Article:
A process of institutional indecision

Array

It’s time to bring a little focus on the lack of organization within the Yukon Education Department.

Federal auditor general Sheila Fraser knocked the department for not having adequate plans for everything from staffing levels to the replacement of its aged and rundown schools, like FH Collins.

This is easy to believe.

In the last four years, the department has spent more than $279,000 on two reports exploring the need to replace FH Collins, only to conclude a new school, if built, had better have “caring, healthy environments and welcoming spaces.”

Undoubtably, more study is planned.

So the department is indecisive.

And, ironically, after all it spends on consultant work, it lacks plans.

Or does it?

During the recent Public Account Committee hearings following up on Fraser’s report, Pamela Hine, the department’s deputy minister, said the department does not rely on fate.

“It’s not like we’re just drawing straws or have a dart board in the department,” she said.

The department has plans, said Hine. They’re just not readily available.

It doesn’t have them organized. They have to be pulled together.

Oh, that’s OK then.

Imagine, for a moment, a student approaching a teacher about a term paper with that explanation.

Acceptable?

So let’s review.

Fraser asks to review Education’s plans. Isn’t given any.

She reports as much publicly.

The department’s lead official then appears before a legislative committee and announces the department has plans, somewhere, but, apparently, couldn’t be bothered to produce them for Fraser.

Hine vows to have the plans complete by August — just as a new school year is in full swing. Fixes, if any are proposed, will flow to the classroom in August 2010, at the earliest.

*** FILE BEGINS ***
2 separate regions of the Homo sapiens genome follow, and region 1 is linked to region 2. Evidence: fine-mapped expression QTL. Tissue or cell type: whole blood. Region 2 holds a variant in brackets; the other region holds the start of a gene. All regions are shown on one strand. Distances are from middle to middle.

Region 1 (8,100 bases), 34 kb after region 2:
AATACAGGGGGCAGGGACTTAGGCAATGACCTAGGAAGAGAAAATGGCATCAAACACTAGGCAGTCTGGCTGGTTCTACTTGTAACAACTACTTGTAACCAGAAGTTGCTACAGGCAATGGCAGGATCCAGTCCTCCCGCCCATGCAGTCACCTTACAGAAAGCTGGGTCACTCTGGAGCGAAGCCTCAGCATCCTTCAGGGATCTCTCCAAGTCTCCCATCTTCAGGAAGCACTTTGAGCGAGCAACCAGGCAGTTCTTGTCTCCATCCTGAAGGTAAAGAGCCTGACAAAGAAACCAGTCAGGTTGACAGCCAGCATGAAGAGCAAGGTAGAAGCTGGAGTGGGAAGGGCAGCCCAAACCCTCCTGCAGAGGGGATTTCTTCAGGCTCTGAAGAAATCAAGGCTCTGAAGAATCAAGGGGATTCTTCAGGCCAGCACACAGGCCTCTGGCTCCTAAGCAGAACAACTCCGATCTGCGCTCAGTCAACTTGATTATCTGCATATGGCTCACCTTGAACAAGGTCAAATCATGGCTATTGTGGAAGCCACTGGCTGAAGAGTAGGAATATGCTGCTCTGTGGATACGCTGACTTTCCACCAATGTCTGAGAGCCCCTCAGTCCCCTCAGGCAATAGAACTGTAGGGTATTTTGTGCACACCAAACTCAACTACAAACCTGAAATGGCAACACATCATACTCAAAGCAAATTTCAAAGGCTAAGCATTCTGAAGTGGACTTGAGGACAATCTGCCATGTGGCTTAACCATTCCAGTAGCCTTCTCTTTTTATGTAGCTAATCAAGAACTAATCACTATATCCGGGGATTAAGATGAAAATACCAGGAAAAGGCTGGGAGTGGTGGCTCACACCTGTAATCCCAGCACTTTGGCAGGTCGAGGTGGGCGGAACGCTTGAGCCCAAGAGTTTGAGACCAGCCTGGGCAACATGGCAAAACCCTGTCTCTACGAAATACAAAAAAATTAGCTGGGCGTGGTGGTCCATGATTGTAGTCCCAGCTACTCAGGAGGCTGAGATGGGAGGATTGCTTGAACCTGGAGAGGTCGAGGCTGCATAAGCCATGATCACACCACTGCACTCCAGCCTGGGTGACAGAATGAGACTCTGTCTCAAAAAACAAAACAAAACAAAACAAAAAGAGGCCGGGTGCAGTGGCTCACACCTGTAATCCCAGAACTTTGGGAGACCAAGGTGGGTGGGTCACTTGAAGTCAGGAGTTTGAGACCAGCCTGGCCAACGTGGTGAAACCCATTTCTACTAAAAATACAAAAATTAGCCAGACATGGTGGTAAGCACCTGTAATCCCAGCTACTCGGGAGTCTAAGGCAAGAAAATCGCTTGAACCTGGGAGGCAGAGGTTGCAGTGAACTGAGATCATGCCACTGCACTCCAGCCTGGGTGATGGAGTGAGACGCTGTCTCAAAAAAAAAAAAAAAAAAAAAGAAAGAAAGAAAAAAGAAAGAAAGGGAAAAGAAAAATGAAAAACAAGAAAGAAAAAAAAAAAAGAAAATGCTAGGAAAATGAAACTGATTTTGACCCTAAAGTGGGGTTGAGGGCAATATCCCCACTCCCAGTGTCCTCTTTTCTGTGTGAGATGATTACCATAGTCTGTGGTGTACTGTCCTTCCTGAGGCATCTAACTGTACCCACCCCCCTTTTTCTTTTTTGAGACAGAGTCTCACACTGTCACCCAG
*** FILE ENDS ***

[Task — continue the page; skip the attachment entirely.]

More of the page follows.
Acceptable?

Or just a stalling tactic by a hidebound bureaucracy?

The department’s published graduation rate of 89 per cent was a deception, purposely inflated by statistical sleight of hand.

It’s actually between 56 and 63 students per 100, depending on how you manipulate the figures. The national average is 75.

Hine, who arrived in June 2007, had a problem with the department’s math. She suggested it might be more accurate in the future.

Acceptable?

The department said there isn’t enough information to pin down the graduation rate of aboriginal people.

Bollocks, said Fraser, pegging the graduation rate for aboriginal students at 40 students per 100, using material gathered from the department.

The database is old and runs software that is no longer supported, said Hine.

A new system will be in place in 2013, she said, adding — probably quite quickly, once she looked into the eyes of the committee members — that improvements will happen sooner.

Acceptable?

Fraser found student absenteeism had increased over the last five years.

Officials were asked why.

Cold weather and hunting, said Christie Whitley, the department’s assistant deputy minister, as if something profound had changed in the Yukon during the five-year period.

There might be other reasons, but you’d have to ask the students, she said.

We can infer the department hasn’t.

Acceptable?

There clearly is a lack of organization and initiative within the department.

This is an issue of direction — a failure of the officials who are supposed to be setting directions and standards, not of the frontline educators.

And, following the public accounts committee hearing, clearly the fix has to be demanded from the next tier — the cabinet.

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